Fourth in an Advent series on Charles Wesley’s “Hark the Herald Angels Sing.”
One of the more interesting and, for me sometimes, inconvenient tasks of the Christmas season is the whole putting up the Christmas tree thing. While I like having a Christmas tree in the house, it’s the whole process of getting it out of the basement and putting it up that I’m not thrilled with. It can be a frustrating process…
It’s like the two blondes (ok, we’ll call them “Hittites” instead) who went deep into the woods searching for a Christmas tree.
After hours of subzero temperatures and a few close calls with hungry wolves, one Hittite turned to the other and said, “I’m chopping down the next tree I see. I don’t care whether it’s decorated or not!”
When I was a kid we used to get our tree every year from the Lion’s Club lot down by the YMCA, where we’d select some Charlie Brown-ish tree with the needles falling off, strap it to the roof of the station wagon, cram it through the door and water the heck out of it to keep it alive. I remember the trees being pretty when all dressed up (my mom had a thing for those artificial icicles, you know – that you throw on the tree and then pick up for the next six months). But then, the day after Christmas, you began to notice that it stank and was getting brown and then you’d have to take down all the ornaments and get it out of the house where it would sit in the driveway for a couple of weeks until the garbage man came to haul it away.
Now we have an artificial tree, do in part to my allergies, and we have to assemble it, making sure the right branches go in the right slot. Hauling the box out of the crawlspace, getting down all the decorations, untangling all the lights…now we have teenagers for that. Then there’s the ornaments…I have to admit that it’s kind of cool to see the evolution of family traditions through those – ornaments celebrating the birth of the kids, different stages of our lives, traditional ornaments that we brought to our marriage.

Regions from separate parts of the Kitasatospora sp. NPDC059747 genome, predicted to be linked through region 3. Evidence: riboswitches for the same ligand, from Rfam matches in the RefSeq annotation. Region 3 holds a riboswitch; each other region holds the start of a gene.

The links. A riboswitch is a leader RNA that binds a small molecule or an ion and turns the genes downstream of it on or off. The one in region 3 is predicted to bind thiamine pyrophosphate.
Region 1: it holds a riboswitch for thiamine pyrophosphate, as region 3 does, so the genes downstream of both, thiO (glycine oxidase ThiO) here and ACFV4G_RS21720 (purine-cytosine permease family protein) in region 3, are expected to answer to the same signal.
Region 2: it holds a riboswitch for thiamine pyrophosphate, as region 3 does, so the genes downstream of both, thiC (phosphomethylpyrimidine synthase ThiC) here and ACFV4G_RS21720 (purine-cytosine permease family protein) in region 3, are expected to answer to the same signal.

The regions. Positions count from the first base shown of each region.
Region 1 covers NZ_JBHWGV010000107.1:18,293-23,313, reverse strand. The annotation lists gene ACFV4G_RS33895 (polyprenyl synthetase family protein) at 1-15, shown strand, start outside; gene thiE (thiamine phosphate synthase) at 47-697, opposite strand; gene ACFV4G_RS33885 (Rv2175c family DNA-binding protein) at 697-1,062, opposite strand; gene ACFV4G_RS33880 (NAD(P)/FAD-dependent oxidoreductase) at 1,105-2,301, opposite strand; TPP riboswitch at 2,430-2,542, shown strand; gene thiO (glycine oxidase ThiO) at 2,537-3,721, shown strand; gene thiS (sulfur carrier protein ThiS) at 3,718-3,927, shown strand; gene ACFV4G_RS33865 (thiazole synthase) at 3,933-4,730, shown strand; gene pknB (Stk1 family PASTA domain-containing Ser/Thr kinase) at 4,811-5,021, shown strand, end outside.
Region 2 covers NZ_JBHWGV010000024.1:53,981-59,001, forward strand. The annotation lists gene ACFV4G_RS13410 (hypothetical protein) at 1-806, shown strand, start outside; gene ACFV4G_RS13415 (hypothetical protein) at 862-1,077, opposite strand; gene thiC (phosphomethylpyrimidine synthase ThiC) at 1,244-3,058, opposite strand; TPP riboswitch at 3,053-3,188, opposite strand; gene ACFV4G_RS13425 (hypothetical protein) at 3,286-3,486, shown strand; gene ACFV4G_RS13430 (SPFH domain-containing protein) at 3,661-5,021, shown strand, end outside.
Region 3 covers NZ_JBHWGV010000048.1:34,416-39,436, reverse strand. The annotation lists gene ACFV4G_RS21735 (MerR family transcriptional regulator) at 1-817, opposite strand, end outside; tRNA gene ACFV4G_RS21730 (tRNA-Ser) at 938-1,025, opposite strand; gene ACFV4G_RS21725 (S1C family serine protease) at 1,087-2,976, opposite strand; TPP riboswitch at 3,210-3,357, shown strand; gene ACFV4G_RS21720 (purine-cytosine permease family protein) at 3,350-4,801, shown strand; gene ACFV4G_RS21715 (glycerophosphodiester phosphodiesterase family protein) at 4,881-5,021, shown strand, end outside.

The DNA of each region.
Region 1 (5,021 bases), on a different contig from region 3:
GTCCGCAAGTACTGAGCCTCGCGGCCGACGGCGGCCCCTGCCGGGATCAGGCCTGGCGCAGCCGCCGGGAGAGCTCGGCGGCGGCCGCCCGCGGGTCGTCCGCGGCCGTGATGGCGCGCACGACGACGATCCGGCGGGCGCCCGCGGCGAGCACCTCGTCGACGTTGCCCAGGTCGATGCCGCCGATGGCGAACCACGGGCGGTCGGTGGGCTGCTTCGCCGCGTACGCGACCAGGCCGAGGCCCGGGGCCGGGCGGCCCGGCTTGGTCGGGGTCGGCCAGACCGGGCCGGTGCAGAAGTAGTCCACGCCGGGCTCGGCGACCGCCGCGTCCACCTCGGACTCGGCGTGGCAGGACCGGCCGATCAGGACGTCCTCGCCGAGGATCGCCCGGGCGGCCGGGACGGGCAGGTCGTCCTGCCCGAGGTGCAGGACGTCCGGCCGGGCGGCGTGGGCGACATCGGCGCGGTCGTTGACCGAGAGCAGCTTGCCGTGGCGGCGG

But then there are other ornaments that you wonder why you have…the “filler” ornaments – you know, the plain colored Christmas balls, candy canes, etc. For years at our house we had a box of ornaments that I never really understood…it was a bunch of plastic apples. Don’t know where they came from, don’t know why we had ‘em, but every year, there they were, until one year I decided to get rid of them. What do apples have to do with Christmas, anyway? (The Grinch strikes again!) Well, being the historian, I was doing some research recently and it turns out that my apple ornament aversion was actually incorrect. Actually, apples have actually been associated with Christmas trees since the evolution of the Christmas tree itself. Indeed, the apples may be the most important part of any Christmas tree.